Masanobu Fukuoka, The One-Straw Revolution: An Introduction to Natural Farming
Photo: lyo-farm, The Fukuoka Family Farm (CC BY 3.0)
"Chaplin made a brief appearance as a Grimaldi-style clown in one of his final films, Limelight (1952), the last movie he made in America before sending himself into exile. Chaplin played Calvero, an aging alcoholic comedian who nurses a beautiful ballerina back to health after she has tried to commit suicide. The Grimaldian shade is the perfect complement to a film that has an entirely funereal feel to it, with its meditation on the passage of time, the waning of celebrity, and the diminution of comic potency. ‘What a sad business, being funny,’ says the ballerina as Calvero recounts the events of his life.
Is this true, or had Chaplin fallen for his own mythology? Does a talent for comedy necessitate a tragic life? Are comedy and happiness truly incompatible? Common sense says no—there are countless comedians who have lived normal, well-adjusted lives without succumbing to depression, insanity, or suicide. So why is it so hard to think of one? It would seem that Chaplin, like the many who followed in Grimaldi’s wake, found it hard to resist the powerful narrative that set expectations for his happiness. The comedian’s split personality reveals what we ultimately believe comedy to be. Whereas in the Middle Ages fooling was seen as an expression of the cosmic absurdity of being alive, the modern world views it as a symptom of personal distress. In Grimaldi’s day, misery was the grit in the oyster that grew the pearl and gave substance to the otherwise trivial world of pantomime. Suffering ennobles, and when comedians suffer, we are more willing to see their work as flowing from the same font as the profoundest art. We want our comedians to be tortured; only then can we really laugh.”
Andrew McConnell Stott, “Split Personalities”
(h/t Arts & Letters Daily)
The record marked the continuation of a change in direction for the Kinks after their string of 60s pop hits – You Really Got Me, Waterloo Sunset, Sunny Afternoon and the rest. It was, Davies recalls, a return to roots, “an attempt to make north London country music”. For infamously tortured contractual reasons the Kinks had been banned from performing in the States for the previous five years, a source of great frustration. The album was angry in a way that still sounds relevant: “got no privacy, got no liberty because the 20th-century people took them away from me,” Davies laments on the opening track.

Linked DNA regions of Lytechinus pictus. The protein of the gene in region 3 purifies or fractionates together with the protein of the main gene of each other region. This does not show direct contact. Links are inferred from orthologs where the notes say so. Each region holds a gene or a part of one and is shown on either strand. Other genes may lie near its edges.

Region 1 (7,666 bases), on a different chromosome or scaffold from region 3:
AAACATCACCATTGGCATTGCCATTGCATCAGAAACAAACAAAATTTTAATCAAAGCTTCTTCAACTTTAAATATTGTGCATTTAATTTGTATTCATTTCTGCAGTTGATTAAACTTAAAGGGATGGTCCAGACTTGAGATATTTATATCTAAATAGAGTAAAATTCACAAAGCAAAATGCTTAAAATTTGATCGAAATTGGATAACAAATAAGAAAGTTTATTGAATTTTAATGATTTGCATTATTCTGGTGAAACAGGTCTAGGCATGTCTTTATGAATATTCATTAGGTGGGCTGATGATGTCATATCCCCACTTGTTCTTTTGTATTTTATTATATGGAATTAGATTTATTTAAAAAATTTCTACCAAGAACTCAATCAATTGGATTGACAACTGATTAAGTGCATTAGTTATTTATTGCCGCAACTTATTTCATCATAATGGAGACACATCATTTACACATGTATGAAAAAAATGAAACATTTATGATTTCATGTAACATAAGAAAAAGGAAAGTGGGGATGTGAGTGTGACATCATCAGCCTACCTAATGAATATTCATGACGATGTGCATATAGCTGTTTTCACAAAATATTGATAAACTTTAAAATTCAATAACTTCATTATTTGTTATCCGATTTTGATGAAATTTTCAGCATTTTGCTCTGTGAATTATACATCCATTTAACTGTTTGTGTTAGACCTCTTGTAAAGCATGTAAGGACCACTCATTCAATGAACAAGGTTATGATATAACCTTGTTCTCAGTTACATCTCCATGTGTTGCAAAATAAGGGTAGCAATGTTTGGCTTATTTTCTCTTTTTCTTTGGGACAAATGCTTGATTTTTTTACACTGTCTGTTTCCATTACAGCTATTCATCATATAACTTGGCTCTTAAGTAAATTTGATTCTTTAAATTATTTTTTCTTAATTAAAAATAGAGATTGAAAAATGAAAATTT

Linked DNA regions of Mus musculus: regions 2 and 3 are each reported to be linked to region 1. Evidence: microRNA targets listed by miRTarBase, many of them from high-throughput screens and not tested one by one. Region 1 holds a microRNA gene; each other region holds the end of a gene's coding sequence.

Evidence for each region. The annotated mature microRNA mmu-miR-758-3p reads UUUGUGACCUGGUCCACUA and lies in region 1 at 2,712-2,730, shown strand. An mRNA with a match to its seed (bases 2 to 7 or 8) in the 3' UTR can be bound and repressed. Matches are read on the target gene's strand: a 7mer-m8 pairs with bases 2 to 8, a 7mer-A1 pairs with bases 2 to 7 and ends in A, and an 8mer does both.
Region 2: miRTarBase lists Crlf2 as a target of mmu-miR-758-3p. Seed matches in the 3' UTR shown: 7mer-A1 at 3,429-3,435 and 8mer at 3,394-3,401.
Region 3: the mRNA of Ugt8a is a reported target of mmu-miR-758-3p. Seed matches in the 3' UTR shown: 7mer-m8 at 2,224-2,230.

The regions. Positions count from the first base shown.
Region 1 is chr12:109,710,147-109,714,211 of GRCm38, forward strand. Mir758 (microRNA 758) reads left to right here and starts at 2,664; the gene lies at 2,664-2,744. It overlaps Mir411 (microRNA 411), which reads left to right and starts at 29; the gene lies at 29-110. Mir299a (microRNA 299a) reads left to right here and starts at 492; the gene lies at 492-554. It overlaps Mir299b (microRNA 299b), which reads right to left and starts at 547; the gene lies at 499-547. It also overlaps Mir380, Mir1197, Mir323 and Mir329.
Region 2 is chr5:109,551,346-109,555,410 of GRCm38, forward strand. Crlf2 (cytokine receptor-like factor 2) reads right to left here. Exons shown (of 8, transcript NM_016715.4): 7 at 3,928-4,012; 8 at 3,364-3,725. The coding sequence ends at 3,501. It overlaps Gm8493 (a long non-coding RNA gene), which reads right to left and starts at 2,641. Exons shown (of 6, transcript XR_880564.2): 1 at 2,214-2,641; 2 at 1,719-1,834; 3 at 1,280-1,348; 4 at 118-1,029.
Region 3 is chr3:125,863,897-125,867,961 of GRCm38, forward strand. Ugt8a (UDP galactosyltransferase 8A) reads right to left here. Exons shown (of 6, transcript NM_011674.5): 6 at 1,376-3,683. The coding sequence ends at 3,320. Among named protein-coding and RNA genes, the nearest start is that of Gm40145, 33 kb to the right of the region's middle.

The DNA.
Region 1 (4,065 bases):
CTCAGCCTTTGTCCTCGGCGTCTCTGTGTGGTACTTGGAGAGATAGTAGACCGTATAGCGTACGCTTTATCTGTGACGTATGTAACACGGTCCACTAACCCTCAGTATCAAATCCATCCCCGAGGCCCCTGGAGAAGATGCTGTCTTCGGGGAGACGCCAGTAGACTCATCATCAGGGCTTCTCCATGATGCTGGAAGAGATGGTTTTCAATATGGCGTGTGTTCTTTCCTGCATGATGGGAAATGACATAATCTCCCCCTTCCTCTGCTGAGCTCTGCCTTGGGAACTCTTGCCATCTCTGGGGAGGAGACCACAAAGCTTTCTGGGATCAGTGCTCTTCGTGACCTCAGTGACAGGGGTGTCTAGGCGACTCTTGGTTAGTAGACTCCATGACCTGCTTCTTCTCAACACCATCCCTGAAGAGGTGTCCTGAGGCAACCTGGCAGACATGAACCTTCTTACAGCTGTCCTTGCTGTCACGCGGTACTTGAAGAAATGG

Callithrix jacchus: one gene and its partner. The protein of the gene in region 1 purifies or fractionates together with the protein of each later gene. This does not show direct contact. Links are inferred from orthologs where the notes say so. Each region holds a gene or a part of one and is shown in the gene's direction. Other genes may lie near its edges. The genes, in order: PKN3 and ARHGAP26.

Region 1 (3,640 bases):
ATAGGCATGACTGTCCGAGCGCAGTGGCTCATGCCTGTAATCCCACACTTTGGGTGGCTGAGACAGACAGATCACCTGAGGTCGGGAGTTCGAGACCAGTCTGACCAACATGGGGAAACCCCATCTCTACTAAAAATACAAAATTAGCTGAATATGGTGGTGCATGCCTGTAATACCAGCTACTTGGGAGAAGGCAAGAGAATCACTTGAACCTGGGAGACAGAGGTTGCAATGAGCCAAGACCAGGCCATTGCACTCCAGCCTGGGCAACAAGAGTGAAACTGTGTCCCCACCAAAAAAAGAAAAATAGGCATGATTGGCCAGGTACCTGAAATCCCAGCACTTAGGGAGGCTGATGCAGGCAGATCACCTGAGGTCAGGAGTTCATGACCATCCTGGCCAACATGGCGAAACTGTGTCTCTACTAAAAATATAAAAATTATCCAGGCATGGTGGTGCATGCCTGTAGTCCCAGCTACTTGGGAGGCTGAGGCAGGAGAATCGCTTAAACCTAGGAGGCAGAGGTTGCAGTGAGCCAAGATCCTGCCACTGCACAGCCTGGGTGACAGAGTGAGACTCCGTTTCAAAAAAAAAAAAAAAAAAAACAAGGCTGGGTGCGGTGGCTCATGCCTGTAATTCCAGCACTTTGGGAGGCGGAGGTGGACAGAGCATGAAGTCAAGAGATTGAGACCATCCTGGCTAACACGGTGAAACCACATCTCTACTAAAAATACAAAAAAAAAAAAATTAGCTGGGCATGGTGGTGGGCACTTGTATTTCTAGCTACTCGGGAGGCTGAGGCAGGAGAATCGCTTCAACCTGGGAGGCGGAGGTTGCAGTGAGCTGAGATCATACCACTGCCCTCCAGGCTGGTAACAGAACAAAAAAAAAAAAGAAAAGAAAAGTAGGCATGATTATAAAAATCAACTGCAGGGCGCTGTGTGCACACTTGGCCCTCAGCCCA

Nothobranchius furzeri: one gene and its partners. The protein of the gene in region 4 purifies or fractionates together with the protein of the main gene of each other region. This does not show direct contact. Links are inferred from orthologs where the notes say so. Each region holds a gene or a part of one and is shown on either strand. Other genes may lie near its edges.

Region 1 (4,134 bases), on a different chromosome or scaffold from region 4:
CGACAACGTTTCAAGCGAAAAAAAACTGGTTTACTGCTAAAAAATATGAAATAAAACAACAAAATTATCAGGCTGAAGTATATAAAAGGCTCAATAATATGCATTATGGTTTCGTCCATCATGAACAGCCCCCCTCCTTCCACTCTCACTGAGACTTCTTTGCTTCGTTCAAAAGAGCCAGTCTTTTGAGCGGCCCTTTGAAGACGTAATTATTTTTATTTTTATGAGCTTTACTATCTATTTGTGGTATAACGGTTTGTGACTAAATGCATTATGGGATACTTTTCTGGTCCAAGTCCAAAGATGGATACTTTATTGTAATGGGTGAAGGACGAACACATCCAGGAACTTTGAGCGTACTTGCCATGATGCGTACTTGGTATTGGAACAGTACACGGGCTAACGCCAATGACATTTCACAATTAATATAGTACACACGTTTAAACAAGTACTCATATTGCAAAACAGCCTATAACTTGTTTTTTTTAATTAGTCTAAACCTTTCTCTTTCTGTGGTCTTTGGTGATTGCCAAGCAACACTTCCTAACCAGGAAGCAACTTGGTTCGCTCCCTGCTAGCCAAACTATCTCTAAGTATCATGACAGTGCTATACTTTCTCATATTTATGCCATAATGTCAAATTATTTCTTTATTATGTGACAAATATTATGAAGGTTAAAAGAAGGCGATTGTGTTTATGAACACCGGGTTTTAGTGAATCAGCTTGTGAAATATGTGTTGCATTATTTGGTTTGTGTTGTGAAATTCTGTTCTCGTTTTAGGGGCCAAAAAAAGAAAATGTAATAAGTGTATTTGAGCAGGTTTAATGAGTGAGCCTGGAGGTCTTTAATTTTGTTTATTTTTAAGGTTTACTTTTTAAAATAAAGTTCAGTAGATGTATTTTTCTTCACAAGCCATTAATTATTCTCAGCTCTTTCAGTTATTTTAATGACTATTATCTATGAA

"I was mostly angry about the change in the area, Holloway, Islington, the way streets and communities were being demolished and destroyed, new roads driven through them," he says. "20th Century Man is written in that spirit. But I wanted it not to sound just angry but beautiful so I developed this way of singing in my chest. It’s under-sung. It starts like a cowboy song just me strumming, and then the drums come in, and then you wait two minutes for my brother [Dave] to come in on the guitar, great surprising jangly chords, then finally the organ. It’s like the band is being built. I love that song."
There is too, a sense of yearning in the album, which includes a Johnny Cash-like ballad about the women’s prison, Holloway Jail, and blues about never going “anywhere south of Delaware, never saw a Kentucky moon”. “I think a part of me always felt like I should have been brought up in Appalachia,” Davies says. “People associate me with north London, but I always felt a bit surprised to have been born here somehow. We had this strange thing that because we were banned, there was literally no way of us engaging with America. There was no MTV, there were no international newspapers. We were making these pop songs and there was no way of getting them to America. I took the ban very personally.”
Tim Adams, “Ray Davies: ‘I’m haunted by the songs I have written but never recorded,’" The Guardian
Photo: Yves Lorson, Ray Davies, Koninklijk Circus - Brussels - 1985 (CC BY 2.0).